I can't imagine many (if any) of the people you will pitch your song to claiming that they don't have $0.99 to pay for the download (not having the $$$ is the number 1 objection in sales – which makes sense if you try selling something for $1,000 – but not so much if you are selling an item for $0.99).
Okay, so within four years, you will break even on your song – you eliminated the risk, which was your initial expense to produce a worthy song. But what is your potential profit? Let's assume you keep the pace of making 12 sales per month for a total of 10 years. Obviously, by now you would have burned through your personal network. But once you're at that point, it's really not that hard to find avenues that will allow you to meet an additional 12 people who will download your song.
That means, after ten years, you would have sold 1,440 downloads, with an average net return of $0.80, so your earnings would be $1,152. After subtracting your music production costs, your profit would be $702! That represents a whopping 156% return on your investment. If you look at it from an annualized ROI perspective, you would have generated a return of 9.9% p.a. for ten years. What other investment available to you can generate a 9.9% p.a. return?
Keep in mind, by utilizing your personal network (plus anyone you meet along the way) and simply asking them to download your song, you don't even spend a dime on marketing your song! This is obviously a very simplified calculation. You need to get a little more creative if you plan to release more than just one song per year. But even that can be achieved without much (or any – depending on how much legwork you want to put in) marketing spend, if you make use of your network like a salesperson would.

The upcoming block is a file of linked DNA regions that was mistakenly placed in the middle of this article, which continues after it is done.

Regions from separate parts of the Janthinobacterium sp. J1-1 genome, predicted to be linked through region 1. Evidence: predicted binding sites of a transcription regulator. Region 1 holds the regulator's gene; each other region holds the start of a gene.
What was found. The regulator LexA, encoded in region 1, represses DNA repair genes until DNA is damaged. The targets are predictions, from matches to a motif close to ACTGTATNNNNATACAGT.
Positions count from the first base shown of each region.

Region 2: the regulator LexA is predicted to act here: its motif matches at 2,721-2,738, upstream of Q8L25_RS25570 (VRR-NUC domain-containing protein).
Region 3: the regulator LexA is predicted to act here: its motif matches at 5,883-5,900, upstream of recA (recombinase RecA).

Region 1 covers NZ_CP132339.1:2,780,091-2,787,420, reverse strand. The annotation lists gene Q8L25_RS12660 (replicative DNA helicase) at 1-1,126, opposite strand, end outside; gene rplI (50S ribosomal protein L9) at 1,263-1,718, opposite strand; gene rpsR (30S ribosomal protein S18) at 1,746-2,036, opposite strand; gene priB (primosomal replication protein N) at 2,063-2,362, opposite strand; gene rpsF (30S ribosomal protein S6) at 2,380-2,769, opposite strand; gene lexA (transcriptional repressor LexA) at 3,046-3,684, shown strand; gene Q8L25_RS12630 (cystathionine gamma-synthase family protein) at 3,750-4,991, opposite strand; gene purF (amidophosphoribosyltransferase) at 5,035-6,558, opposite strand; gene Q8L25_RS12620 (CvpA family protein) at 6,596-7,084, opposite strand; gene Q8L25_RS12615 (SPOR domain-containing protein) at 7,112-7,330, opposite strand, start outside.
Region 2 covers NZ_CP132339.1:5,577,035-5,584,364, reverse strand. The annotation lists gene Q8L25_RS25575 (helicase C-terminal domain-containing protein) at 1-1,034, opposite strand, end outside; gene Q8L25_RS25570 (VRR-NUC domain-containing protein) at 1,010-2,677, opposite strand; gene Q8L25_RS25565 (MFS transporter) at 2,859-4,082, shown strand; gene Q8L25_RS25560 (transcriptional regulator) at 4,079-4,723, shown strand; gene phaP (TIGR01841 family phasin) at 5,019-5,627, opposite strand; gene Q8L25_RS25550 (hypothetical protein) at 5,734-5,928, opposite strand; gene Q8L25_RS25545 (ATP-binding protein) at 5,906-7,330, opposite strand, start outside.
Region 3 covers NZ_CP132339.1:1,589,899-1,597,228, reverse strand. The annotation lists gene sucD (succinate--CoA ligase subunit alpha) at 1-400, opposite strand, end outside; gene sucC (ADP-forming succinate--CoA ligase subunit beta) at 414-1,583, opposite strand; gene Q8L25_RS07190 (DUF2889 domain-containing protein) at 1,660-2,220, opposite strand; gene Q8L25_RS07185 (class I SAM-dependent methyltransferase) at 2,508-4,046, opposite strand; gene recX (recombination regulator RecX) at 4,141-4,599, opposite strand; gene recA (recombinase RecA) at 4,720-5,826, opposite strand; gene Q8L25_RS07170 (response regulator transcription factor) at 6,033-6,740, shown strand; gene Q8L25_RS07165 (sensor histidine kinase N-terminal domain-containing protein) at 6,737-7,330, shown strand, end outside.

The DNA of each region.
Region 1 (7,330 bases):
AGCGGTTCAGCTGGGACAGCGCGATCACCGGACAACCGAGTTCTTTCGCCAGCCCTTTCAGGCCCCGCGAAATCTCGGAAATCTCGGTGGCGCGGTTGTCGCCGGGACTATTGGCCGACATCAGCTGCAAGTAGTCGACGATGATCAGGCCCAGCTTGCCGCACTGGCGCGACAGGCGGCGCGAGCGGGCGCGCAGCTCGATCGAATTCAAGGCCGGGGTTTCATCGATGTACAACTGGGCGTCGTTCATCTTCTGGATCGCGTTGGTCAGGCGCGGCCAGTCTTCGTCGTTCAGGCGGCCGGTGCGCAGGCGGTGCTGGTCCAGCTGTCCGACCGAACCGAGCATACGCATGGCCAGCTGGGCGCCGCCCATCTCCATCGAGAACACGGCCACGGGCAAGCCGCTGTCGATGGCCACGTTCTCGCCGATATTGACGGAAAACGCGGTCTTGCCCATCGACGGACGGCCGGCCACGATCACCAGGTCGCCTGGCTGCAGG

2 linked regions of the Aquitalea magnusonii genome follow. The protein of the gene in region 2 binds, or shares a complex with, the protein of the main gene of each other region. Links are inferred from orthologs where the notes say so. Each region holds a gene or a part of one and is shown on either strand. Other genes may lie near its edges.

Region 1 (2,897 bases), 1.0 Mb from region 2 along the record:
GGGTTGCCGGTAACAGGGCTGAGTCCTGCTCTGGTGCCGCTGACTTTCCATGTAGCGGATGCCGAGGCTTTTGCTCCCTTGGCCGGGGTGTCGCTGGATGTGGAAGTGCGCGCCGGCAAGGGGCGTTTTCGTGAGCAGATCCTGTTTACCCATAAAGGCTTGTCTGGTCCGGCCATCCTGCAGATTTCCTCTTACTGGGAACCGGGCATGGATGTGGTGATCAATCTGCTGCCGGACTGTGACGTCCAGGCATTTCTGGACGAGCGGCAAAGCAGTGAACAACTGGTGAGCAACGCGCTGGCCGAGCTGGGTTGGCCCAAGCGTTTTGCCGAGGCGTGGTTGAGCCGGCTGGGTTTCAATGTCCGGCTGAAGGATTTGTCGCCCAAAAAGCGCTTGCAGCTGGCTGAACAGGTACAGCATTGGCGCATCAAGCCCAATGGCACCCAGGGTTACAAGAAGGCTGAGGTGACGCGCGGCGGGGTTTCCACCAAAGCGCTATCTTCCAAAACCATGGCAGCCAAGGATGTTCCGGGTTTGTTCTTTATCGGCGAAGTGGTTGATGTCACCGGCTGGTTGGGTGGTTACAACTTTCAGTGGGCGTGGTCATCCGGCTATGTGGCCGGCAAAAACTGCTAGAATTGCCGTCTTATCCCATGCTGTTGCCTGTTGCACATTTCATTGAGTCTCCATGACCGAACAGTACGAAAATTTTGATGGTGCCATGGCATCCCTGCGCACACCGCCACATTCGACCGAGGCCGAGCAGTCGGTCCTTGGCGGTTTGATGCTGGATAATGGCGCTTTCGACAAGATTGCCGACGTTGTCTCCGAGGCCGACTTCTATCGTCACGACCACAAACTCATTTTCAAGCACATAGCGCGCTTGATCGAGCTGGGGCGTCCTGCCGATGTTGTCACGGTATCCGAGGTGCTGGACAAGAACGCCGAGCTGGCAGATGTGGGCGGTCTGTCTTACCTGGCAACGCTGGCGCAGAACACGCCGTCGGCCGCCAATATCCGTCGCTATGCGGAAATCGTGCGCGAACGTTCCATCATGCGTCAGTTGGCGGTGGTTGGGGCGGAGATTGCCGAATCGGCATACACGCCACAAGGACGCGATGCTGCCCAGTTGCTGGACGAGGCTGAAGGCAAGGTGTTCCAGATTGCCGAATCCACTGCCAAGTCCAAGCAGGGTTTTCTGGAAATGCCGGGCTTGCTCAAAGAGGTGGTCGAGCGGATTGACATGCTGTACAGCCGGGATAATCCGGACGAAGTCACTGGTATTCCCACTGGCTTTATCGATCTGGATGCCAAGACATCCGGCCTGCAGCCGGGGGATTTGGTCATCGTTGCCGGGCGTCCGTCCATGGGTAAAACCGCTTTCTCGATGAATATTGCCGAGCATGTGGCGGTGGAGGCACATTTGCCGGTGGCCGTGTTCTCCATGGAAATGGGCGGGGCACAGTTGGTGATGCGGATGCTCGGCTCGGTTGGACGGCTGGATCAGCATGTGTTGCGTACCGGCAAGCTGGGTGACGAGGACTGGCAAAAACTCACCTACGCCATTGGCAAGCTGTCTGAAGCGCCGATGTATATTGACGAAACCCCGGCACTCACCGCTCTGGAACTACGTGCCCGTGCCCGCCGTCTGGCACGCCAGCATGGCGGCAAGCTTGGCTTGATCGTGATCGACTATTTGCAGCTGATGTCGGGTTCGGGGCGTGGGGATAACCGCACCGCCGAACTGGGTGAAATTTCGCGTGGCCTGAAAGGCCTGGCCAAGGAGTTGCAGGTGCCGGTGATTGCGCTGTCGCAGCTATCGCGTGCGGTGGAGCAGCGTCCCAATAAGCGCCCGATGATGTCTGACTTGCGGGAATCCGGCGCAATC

With streaming, the numbers look much higher for obvious reasons, but it's just as easy to make the same amount of money (or more) from streaming royalties. Here is a quick rundown of the numbers:
You need about 100,000 streams across the various streaming platforms to make $450 and break even on your expenses. Let's assume you know 600 people (like the average American does as mentioned above). Most of them will probably be subscribed to Spotify, Apple Music or Amazon Music, but not all of them. So let's say 450 of them are subscribers (about 80% of Americans are subscribed to a streaming platform). The average American listens to about five hours of music per day. If each of the 450 people you know personally plays your song on a streaming platform once a day, for one year, you will accumulate 164,250 plays in total. As you can see, you would break even in under a year, and it wouldn't have cost your friends and acquaintances a single penny, and with minimal effort to do so.
The key to all of this is having a decently produced song. You don't want to be trying to pitch your basement recordings, because that will burn your bridges for subsequent songs you want people to listen to, and they will just politely ignore you.
In the near future, I will write a guide about how to ask your network to play your song, download your song, or even add it to their Spotify playlist. It will also explain how to expand your network or have your network help you get into their network as well. For now, just know that it is possible to make money as a songwriter or singer, and it's surprisingly easy! Chris Erhardt is the co-founder & CEO of Tunedly – the site you're on right now. ;) Tunedly connects songwriters and music creators to some of the world’s most talented session musicians, to create professional-sounding music, as well as helping you gain exposure through music publishing opportunities. He is a songwriter and producer, as well as a speaker at music events and tech conferences.